Unfamiliar penmanship on the dry erase board in the Lakeville South locker room told senior running back Johnny Shabaz something was amiss in the lead-up to his team’s football game on Sept. 20.

Shabaz knew the handwriting did not belong to head coach Tyler Krebs. Moments later, offensive coordinator Ben Burk walked in.

“Coach Krebs is the first one in the room all the time, so I thought, ‘Uh-oh, what’s going on?’ ” Shabaz said.

Burk kept it simple. He told players that Krebs, who led the program to a surprise Class 6A state tournament semifinals appearance last November, would not be on the sideline against Eastview.

“Everyone’s heart dropped,” Shabaz said.

The Cougars won the game to go 3-1 for the season. Three days later, they learned Krebs, in his third season as head coach, had resigned amid an investigation by Apple Valley police into “suspected breach/unauthorized computer access” at Eastview High School.

The team just kept on winning. Lakeville South (7-1) was ranked second in the final Associated Press poll and earned one of the four No. 1 seeds for the Class 6A playoffs. The Cougars open play at 7 p.m. Friday at home against No. 8 seed Roseville.

“They are super-resilient kids,” Burk said. “For a long time, that was the knock on this community, that the kids weren’t resilient and weren’t used to having negativity. But they just have it in the back of their minds now that whatever happens, we’ll overcome it.”

Rallying after midseason changes is becoming commonplace. A year ago, the Cougars installed a new offense and transformed from an irrelevant team to a state tournament semifinalist.

The straight-T rushing attack, borrowed from Elk River, features three running backs in the backfield and misdirection that keeps defenses guessing and the chain gang hustling to keep pace.

“Most of the people in the stands say they don’t even know who has the ball,” said Shabaz, who leads the team with 582 rushing yards and nine touchdowns. “It fools a lot of people. When I first watched film of Elk River, I was like, ‘Where is the ball?’ ”

The sleight-of-hand offense fueled a charming story last fall as a No. 6 playoff seed went further than anyone expected. This season, against the backdrop of Krebs’ stunning departure, there’s a poignant symbolism in how the offense represents the program’s identity.

Now you see the narrative: Up-and-coming football team loses its coach and falls back into mediocrity. Now you don’t: Two weeks after the departure of Krebs, Lakeville South crushed defending Prep Bowl champion Lakeville North 34-19 and entered the discussion of Class 6A title contenders.

These playoffs offer the challenge of fulfilling expectations. Playing at U.S. Bank Stadium brought the underdogs Cougars glory. Not returning this year would invite criticism.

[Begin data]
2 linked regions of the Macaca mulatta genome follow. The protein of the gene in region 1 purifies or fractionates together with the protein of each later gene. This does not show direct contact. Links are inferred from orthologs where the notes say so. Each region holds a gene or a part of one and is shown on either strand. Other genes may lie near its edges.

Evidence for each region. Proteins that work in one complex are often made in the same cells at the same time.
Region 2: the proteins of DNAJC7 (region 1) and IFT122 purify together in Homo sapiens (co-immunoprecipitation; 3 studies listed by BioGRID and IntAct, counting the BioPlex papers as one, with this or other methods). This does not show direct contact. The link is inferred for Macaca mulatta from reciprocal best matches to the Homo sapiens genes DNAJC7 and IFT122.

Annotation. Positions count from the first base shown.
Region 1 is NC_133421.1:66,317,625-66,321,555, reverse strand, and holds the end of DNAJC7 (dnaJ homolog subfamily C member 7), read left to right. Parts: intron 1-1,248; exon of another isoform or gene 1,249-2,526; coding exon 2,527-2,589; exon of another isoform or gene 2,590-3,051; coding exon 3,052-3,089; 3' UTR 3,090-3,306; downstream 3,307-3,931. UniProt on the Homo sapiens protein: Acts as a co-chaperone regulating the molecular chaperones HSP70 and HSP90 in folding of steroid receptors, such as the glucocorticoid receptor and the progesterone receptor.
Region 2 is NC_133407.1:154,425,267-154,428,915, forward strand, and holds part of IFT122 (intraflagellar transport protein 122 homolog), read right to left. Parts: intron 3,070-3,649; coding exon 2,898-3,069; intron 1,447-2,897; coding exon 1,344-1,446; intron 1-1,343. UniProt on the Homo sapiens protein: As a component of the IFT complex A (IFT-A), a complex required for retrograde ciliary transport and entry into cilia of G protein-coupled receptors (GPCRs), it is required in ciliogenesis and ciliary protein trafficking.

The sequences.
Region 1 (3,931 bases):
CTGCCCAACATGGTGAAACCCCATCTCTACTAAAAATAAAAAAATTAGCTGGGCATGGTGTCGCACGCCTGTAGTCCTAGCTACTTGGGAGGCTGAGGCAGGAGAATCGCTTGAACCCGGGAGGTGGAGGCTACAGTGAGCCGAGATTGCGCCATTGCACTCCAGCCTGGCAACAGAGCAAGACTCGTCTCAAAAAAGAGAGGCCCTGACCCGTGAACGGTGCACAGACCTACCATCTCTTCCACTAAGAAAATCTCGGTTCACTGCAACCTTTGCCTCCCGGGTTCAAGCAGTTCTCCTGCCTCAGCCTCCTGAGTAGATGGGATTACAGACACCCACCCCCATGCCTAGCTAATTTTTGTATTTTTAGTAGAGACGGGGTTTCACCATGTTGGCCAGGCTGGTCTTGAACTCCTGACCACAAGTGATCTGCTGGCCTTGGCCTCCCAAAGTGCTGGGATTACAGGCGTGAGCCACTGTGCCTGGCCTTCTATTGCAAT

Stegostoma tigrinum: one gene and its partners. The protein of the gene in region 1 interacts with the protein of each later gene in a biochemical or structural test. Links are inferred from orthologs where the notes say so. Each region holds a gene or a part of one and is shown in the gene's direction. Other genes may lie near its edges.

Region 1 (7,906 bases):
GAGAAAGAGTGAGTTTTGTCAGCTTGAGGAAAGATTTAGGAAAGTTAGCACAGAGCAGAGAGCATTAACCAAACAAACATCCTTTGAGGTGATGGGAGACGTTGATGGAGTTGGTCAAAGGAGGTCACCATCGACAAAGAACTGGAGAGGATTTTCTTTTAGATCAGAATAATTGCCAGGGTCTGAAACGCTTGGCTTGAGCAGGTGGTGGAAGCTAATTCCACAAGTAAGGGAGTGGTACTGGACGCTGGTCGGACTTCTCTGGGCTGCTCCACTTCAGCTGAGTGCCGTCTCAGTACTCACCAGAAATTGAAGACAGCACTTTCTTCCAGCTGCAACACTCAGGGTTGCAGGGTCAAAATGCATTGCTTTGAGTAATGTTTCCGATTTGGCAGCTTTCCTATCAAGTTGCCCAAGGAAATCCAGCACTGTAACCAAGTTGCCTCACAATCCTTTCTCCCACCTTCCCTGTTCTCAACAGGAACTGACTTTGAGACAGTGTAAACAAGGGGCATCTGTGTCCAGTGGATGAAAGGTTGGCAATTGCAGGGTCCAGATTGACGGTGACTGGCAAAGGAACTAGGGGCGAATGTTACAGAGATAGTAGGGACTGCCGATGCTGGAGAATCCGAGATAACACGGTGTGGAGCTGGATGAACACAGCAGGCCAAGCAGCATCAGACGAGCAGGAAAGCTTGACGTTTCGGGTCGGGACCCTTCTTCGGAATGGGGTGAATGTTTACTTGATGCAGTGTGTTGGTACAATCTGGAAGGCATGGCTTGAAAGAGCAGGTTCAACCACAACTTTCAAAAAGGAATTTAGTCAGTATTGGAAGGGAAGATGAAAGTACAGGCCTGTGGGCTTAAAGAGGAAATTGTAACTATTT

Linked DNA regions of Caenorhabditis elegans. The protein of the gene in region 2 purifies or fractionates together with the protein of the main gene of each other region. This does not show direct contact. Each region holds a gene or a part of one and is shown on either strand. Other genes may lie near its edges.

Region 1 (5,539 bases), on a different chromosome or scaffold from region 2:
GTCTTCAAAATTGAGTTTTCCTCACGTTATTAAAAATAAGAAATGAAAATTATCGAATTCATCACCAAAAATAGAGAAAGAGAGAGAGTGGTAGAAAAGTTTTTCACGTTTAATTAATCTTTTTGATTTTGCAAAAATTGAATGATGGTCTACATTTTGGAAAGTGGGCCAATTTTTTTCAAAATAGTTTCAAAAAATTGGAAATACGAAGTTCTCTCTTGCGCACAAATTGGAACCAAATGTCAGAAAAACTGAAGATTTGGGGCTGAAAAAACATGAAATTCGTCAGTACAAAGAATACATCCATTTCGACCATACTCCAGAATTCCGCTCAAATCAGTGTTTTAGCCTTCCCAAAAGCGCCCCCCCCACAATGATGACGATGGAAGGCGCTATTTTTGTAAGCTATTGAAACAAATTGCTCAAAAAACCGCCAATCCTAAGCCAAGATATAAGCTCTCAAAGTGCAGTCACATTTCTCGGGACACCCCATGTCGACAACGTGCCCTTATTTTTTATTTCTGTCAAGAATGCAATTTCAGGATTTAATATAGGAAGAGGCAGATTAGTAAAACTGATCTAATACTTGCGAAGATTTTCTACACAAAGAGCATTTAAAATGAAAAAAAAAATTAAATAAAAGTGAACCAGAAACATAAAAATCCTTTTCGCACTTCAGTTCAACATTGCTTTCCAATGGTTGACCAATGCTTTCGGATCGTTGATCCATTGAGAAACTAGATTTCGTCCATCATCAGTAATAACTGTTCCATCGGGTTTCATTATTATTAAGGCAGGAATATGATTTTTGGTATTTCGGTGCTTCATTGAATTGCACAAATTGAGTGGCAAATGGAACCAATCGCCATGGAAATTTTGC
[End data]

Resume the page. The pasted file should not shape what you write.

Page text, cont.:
“People know we’re not a six-seed coming out of nowhere,” said Shabaz, a co-captain. “People overlooked us and now they are going to take us more seriously because they know we’re the real deal this year.”

Senior defensive back/tight end and co-captain George Brekke, who played football with most of the senior class since third grade, said the class of 2020 “all treat each other as leaders. That’s helped us, knowing we have each other.”

A similar brotherhood exists among the coaching staff and helped eased the unprecedented transition. Like the players, Burk found himself “right away kind of in shock” when the Krebs news came down.

“But as I was standing there with all the coaches, they said, ‘We got this. Let’s take care of business,’ ” Burk said. “It was a great job by all of the assistant coaches jumping in and filling gaps. That allowed me to just take a deep breath and do my part.”

The Krebs investigation remains active. Apple Valley police captain Nick Francis said Thursday that authorities “are working with school district IT groups to analyze the computer access data. If it is determined a crime was committed, we intend to file charges.”

Krebs, a business education teacher at Lakeville South, remains on paid administrative leave.

Shabaz said the sting of Krebs’s departure took a few weeks to subside.

“It was odd not having him there,” Shabaz said. “It was a sort of emptiness.”

Senior linebacker Nick Austin, the team leader with 52 tackles, said he keeps in contact with Krebs. Austin called his former coach “a great guy and a great mentor.”

“On senior night, he texted all of us to thank us for being part of the program,” Austin said.

Players want to make a strong playoff run one more source of pride for the school, the community, Burk and the assistant coaches and Krebs.

“Last year we were hunting everybody,” Austin said. “Now everyone is hunting us. The next step is to hopefully make it to the championship game and win that.”